The Power of Incentivising Customer Referrals
It’s long been known that word of mouth is one of the most important aspects of building a positive reputation. The rise of the internet and enhanced data analysis has made communication easier and easier and they’ve had significant, mostly positive, ramifications for businesses of all hues.
Despite all the digital distractions though, the value of personal recommendations is undiminished. According to a recent study by Extole, referred customers have a 25% higher lifetime value than a client or customer that reaches a business any other way. That’s an impressive statistic whether you are selling hair wax, cars and ethically sourced coffee or financial services.
In a world where we are bombarded with marketing messages, a personal recommendation cuts through the noise straight to a potential client. It can also have a knock on effect as the person receiving the recommendation spreads the word.
But is there anything that a business can do to attract these referrals?
Build enthusiasm, encourage passion
As we’ve discussed previously, the best way to get a recommendation of any kind is to be superlative in every customer interaction, to engage with and learn from negativity, to make it easy for customers to express their views in public forums and have enthusiastic, passionate staff. Simple enough…
Personal recommendations differ from online ones however. As the #noreceiptnoreview social media campaign shows, offering incentives for an online review may seem a little opaque and potentially morally murky. You can be far more transparent when putting a “tell a friend” strategy in place.
Simple to implement
While the basic principle of telling a friend hasn’t changed, the way that a business can encourage and extract maximum benefit from it has been supercharged.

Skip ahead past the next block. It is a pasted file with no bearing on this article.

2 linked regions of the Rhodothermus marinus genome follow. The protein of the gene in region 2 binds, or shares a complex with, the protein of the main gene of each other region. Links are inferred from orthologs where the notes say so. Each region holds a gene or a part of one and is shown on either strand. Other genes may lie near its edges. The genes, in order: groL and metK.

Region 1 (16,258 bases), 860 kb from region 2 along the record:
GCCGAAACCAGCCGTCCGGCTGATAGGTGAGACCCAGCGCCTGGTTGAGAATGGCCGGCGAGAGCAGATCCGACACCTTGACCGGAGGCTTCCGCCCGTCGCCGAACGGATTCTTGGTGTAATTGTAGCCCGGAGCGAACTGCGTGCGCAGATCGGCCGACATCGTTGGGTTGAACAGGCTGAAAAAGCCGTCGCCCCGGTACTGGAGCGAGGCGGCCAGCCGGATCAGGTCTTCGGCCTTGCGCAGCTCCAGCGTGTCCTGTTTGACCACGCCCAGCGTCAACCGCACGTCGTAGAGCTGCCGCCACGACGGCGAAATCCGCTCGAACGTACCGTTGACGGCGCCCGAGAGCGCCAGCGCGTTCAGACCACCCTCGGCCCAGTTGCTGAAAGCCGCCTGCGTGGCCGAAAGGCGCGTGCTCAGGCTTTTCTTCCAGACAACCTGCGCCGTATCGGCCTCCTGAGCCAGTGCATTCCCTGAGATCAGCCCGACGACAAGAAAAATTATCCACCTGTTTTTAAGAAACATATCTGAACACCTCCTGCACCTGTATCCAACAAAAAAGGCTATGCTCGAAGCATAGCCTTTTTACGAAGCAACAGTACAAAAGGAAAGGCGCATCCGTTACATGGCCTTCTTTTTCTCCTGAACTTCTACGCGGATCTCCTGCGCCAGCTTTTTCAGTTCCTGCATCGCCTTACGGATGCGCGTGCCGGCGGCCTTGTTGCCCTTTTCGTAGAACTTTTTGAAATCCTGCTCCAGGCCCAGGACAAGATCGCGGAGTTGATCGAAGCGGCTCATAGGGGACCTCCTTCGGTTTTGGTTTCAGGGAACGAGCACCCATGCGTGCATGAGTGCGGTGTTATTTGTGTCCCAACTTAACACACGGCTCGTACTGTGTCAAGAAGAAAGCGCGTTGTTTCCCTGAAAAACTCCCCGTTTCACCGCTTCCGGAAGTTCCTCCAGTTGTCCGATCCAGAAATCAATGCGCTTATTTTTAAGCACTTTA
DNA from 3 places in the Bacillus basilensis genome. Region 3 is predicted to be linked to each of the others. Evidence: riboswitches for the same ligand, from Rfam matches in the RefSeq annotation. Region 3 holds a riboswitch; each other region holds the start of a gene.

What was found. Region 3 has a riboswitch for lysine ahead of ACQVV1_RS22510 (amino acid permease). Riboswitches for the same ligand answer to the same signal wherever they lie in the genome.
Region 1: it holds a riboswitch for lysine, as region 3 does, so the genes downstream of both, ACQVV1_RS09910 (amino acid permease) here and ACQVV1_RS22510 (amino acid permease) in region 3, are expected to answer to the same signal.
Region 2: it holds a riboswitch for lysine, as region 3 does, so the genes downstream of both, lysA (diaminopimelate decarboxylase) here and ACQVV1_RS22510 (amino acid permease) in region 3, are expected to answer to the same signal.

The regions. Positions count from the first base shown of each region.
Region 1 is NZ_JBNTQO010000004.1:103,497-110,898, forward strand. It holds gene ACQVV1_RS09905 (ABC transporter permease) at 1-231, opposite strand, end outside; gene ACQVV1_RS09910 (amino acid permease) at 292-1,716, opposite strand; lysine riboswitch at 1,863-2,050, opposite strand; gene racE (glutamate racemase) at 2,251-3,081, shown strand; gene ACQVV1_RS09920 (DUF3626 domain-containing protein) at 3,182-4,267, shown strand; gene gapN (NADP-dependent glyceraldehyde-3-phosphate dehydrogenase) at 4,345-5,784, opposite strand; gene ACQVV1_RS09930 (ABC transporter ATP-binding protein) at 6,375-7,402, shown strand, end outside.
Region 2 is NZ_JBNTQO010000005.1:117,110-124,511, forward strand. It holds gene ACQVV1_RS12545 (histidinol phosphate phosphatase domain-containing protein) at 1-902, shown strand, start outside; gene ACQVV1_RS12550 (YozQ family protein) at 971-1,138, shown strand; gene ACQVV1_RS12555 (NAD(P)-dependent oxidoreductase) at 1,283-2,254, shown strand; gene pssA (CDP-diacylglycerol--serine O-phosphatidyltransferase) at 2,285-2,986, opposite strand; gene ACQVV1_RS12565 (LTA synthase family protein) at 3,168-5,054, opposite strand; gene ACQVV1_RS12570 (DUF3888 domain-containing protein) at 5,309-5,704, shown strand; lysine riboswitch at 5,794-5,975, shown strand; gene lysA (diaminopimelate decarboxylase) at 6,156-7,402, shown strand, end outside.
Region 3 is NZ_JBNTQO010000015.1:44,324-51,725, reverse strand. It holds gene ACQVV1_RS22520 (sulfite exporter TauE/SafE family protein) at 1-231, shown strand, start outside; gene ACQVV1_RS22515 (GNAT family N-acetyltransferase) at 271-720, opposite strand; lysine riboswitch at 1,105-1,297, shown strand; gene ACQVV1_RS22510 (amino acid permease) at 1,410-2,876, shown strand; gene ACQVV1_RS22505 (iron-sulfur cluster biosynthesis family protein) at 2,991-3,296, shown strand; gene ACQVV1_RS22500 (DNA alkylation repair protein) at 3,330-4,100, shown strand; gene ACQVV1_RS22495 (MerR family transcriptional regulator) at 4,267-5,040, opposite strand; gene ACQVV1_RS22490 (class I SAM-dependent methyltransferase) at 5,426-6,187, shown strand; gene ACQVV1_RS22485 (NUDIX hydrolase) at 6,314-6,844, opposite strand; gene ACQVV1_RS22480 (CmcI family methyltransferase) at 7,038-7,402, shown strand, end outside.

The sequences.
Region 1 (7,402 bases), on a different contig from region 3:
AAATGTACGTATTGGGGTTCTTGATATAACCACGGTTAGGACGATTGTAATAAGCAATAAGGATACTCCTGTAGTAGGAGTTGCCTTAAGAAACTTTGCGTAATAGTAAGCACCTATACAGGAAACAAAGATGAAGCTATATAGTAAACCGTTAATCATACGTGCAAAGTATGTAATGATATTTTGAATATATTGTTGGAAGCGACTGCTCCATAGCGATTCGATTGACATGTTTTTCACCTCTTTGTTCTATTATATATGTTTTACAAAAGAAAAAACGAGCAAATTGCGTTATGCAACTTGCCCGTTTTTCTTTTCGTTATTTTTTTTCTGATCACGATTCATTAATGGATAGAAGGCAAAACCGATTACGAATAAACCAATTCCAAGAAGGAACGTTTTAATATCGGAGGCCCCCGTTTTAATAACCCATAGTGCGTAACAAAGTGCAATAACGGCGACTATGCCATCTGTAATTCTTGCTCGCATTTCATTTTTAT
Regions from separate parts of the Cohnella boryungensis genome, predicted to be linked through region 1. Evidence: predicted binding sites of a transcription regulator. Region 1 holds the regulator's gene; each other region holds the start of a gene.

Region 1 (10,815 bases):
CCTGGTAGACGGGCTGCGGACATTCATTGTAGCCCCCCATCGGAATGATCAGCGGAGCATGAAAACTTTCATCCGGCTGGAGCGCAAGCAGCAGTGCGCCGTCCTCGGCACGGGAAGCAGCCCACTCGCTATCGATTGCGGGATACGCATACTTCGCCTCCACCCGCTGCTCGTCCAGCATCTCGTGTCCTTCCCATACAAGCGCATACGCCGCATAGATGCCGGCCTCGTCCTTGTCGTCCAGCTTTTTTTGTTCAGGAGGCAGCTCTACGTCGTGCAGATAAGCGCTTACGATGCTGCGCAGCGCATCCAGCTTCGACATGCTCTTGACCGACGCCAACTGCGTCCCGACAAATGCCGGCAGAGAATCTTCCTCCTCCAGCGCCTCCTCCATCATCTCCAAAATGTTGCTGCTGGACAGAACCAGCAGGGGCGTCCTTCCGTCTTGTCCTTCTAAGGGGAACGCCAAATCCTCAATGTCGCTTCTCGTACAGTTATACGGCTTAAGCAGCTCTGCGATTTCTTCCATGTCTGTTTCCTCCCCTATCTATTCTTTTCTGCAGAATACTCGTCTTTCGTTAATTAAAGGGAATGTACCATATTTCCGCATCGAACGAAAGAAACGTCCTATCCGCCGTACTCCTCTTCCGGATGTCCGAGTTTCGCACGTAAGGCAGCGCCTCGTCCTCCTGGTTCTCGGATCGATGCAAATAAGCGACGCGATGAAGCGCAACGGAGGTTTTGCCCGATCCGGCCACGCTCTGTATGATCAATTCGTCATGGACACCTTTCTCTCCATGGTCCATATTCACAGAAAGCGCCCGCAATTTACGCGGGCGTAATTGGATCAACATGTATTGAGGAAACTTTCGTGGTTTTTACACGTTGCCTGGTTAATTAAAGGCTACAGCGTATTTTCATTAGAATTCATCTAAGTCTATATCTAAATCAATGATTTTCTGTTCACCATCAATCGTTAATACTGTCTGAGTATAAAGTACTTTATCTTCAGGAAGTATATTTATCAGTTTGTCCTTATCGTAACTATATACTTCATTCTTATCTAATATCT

There have been a number of ways that refer a friend techniques have been put to good use recently; including helping fill shops and restaurants during relatively quiet times, as part of promotional activity by mobile phone providers or by utility companies to encourage tariff referrals via their app.
It’s an approach that can be set-up relatively quickly and easily. Spreadsheets and databases of clients and their interrelationships are now simple to manage and amend. And it’s this ability to amend that is key, because businesses need to ensure that it’s a scheme responsive to constantly changing conditions and has the ability to enhance the strategy once they’ve seen how it works in practice.
Beware the pitfalls
A word of caution however, just because something is relatively easy to set up doesn’t mean that you should skip the bit where you put some serious thought into what your strategy looks like in practice, not just from your own perspective but also from the perspective of your customers and potential customers.
There’s always a risk that you can put a referral strategy in place that comes across as too pushy, which can end up doing more harm than good. The key, as ever, is to think about how it would feel to be on the receiving end and to discuss it with experts who may be able to highlight areas where you can improve your approach.